When Piazza woke up on that bright September morning, there was nothing around to give the slightest clue that her life was about to change forever. Though it was not just another day, it was meant to be a joyous one. She was meant to celebrate one-month of getting into law school. But unknown to her, it was about to become the beginning of the rest of her life. The day when her life was going to be divided into “before and after”.
Driving home from work with the bottle of wine she had just purchased to celebrate with, she watched helplessly as the drunk driver ran into her car. But it was not just her car he ran into. He ran into her life, almost shattering her dreams and taking away the very breath off her nostrils within just a split-second.
Although she was fully aware as everything unfolded- even till the few seconds after- she was just not in a position to stop him. She was a spectator of her own misfortune.
Telling her story to HuffPost, Piazza said,
“I felt the other vehicle as it smashed into my driver’s side door and pushed my car down the road. I heard the resounding BANG of the impact, then everything went still.”
As a result of the accident, almost everything that could go wrong had already done. She broke her skull, clavicle, left hip, sacrum, 2 pubic bones and 8 ribs. Her diaphragm tore, her spleen removed, her lung collapsed and her arteries were mangled. She had a pseudo aneurysm, brain hemorrhaging and frontal lobe damage. She had even stopped breathing, so she needed an emergency tracheal intubation and ventilator to keep her alive.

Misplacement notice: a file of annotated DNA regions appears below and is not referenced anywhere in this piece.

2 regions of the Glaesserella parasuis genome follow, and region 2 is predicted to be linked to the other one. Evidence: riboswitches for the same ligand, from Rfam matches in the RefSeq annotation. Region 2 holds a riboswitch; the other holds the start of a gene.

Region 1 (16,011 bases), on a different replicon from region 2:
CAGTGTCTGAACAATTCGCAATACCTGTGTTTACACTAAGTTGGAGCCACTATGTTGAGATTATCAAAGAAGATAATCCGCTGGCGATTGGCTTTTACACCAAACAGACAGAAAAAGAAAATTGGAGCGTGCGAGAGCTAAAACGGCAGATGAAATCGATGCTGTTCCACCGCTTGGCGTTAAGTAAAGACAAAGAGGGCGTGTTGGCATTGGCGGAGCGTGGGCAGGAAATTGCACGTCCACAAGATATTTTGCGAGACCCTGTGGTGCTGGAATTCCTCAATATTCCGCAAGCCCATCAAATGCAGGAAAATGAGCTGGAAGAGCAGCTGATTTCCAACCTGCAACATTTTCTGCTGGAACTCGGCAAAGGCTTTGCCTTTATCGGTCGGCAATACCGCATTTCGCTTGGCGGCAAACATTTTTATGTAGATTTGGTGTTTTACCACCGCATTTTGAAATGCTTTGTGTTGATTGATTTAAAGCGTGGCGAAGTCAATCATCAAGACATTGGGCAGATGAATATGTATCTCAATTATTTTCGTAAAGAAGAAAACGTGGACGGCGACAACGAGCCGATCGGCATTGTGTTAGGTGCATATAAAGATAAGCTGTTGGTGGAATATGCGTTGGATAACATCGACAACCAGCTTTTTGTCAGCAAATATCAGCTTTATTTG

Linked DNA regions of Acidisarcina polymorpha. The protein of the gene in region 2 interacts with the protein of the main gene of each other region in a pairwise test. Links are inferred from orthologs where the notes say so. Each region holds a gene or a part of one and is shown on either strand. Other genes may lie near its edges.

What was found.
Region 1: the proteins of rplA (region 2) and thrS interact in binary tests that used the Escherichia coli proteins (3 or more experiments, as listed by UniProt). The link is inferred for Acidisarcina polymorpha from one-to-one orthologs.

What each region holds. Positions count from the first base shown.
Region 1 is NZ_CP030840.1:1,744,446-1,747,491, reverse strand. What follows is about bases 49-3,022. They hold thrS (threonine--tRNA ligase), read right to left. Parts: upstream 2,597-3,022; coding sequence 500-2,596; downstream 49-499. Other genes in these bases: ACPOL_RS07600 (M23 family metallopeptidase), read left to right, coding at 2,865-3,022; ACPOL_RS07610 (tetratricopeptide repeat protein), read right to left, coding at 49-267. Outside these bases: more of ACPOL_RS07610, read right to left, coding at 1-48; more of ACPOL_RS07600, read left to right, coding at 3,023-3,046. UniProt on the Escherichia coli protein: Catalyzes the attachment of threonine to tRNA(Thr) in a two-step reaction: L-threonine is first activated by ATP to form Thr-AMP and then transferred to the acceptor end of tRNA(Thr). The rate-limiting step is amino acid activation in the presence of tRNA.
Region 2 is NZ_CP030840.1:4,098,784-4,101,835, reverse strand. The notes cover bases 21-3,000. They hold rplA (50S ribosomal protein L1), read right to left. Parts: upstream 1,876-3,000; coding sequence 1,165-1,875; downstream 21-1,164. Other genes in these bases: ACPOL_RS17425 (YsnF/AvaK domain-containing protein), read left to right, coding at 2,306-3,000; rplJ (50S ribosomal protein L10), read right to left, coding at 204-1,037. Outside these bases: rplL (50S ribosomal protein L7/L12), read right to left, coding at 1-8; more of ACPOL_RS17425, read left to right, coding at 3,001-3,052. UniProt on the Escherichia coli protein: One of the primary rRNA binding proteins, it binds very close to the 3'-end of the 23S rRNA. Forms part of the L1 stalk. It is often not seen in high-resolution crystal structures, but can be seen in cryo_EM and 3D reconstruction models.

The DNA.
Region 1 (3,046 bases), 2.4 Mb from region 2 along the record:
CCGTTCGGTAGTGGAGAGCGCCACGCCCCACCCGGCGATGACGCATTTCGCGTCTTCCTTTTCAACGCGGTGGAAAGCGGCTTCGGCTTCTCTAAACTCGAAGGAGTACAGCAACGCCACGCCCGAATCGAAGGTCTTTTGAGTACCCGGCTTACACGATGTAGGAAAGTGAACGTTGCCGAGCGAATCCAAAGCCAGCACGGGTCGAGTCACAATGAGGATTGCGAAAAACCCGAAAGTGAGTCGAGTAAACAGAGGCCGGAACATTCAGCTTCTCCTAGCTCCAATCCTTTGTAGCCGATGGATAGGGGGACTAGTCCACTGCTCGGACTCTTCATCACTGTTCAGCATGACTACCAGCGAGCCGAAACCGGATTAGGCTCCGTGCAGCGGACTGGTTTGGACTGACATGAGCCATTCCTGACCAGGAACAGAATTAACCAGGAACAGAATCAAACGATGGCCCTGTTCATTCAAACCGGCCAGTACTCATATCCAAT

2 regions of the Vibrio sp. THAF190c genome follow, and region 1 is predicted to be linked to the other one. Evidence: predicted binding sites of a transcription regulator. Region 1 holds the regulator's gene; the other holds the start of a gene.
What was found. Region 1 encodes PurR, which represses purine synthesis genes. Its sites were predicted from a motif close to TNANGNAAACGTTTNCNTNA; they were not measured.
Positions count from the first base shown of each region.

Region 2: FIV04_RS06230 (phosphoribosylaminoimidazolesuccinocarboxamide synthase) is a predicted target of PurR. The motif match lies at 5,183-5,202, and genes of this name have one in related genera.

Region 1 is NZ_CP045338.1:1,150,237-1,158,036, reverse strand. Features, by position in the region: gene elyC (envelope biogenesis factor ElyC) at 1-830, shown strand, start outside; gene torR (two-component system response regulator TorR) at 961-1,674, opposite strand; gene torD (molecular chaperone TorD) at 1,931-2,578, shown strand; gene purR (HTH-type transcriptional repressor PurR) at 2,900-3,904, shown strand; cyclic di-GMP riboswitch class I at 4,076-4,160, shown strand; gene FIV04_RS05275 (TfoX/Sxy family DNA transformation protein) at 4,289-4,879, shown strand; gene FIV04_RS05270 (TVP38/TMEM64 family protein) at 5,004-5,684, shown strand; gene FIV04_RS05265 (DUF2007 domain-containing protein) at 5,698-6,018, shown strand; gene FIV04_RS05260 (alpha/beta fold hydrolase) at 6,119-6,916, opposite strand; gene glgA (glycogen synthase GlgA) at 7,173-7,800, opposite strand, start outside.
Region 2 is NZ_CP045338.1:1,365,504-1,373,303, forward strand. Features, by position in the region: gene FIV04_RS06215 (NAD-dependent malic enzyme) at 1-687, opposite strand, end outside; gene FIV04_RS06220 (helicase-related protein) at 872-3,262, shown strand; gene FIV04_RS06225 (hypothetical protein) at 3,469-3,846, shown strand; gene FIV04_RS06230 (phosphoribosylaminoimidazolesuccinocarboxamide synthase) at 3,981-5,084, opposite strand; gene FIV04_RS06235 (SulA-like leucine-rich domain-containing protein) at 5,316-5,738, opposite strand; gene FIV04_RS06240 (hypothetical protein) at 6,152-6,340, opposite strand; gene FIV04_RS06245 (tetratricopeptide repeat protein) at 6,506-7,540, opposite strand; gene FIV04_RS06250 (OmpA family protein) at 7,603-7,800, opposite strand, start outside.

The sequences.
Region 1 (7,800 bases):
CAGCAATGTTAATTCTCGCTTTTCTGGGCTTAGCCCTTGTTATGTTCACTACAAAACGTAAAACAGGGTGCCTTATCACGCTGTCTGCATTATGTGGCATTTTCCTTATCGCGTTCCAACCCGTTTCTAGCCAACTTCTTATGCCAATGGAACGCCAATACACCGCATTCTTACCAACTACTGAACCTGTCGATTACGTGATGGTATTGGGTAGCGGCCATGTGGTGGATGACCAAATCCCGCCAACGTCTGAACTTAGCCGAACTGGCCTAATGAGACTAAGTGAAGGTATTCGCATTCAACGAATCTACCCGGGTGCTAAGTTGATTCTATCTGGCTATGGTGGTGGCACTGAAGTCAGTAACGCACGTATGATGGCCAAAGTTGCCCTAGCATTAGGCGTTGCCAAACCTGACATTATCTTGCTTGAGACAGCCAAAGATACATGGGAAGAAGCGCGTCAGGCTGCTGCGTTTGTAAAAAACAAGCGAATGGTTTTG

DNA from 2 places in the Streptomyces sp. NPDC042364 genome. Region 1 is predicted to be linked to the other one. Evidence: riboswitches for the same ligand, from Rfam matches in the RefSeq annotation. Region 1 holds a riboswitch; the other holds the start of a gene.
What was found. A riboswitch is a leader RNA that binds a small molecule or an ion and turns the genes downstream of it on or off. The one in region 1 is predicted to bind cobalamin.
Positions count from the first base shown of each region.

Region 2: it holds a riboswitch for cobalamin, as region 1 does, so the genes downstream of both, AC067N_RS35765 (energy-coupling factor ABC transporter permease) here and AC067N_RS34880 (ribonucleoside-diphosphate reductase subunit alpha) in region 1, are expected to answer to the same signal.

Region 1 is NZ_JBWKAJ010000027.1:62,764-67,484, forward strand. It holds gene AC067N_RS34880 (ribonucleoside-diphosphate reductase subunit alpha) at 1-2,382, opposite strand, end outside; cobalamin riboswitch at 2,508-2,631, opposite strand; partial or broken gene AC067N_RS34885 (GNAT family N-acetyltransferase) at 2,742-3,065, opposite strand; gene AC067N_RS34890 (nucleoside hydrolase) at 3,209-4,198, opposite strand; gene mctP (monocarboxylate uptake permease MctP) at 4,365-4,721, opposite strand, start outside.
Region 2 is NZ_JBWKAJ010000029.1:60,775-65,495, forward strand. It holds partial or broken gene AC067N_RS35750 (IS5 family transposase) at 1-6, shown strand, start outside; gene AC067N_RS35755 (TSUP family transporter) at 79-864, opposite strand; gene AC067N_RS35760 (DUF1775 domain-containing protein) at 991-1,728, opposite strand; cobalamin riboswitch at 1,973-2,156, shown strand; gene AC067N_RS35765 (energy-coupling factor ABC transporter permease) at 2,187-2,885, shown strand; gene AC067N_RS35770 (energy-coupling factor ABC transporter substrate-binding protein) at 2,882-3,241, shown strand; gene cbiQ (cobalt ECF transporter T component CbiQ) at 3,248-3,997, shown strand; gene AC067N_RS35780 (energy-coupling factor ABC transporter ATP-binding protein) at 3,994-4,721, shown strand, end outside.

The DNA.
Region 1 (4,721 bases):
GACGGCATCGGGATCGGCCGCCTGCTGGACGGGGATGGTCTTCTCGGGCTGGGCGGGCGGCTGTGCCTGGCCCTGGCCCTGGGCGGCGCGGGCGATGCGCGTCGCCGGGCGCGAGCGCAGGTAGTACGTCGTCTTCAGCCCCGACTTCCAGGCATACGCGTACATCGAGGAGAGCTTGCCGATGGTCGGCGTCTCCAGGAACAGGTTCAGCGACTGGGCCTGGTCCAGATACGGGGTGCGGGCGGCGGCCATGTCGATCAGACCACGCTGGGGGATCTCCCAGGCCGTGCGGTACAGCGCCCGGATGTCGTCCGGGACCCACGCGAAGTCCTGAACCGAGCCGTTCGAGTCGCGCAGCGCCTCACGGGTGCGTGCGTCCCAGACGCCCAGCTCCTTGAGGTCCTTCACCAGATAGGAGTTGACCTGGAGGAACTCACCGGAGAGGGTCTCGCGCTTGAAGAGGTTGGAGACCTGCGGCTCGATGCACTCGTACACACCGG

In what looked to her as just the space of a day, she opened her eyes to find herself on an uncomfortable bed, in between white walls and beeping machines. Her arms had been tied down. Her brain too was hugely incapacitated; she could not even tell the time correctly. But the whiteboard beside the hospital clock told her it was September 22. That was when she knew that 12 days had passed.
For the first 2 weeks after that, she faded in and out of consciousness. Fear, excruciating pain and hallucinations were the things most common to her.
“On the outside, I just appeared to be sleeping, but my mind kept going as if I was ambulatory — I thought I was literally running around the hospital raging, fighting and screaming — trying to break free from my prison”
Whenever she was conscious, she often talked about circuses, travel and magic potions. To her hallucinating mind, those experiences were as real as the hospital but no one knew what she was talking about. Piazza now says those active dreams and hallucinations were actually what kept her focused on fighting to live.
Piazza began to have more conscious moments after about 2 weeks. Though she really made progress, she claimed her lucid hours in the ICU were not pleasant experiences. She described them as “maddening”.
She often had panic attacks that came at night when her family was away. Then she became terrified of falling asleep, accidentally detaching a tube and never waking up again. But she was at the same time, frustrated because the tubes limited her movement and the ventilator prevented her from calling out for help.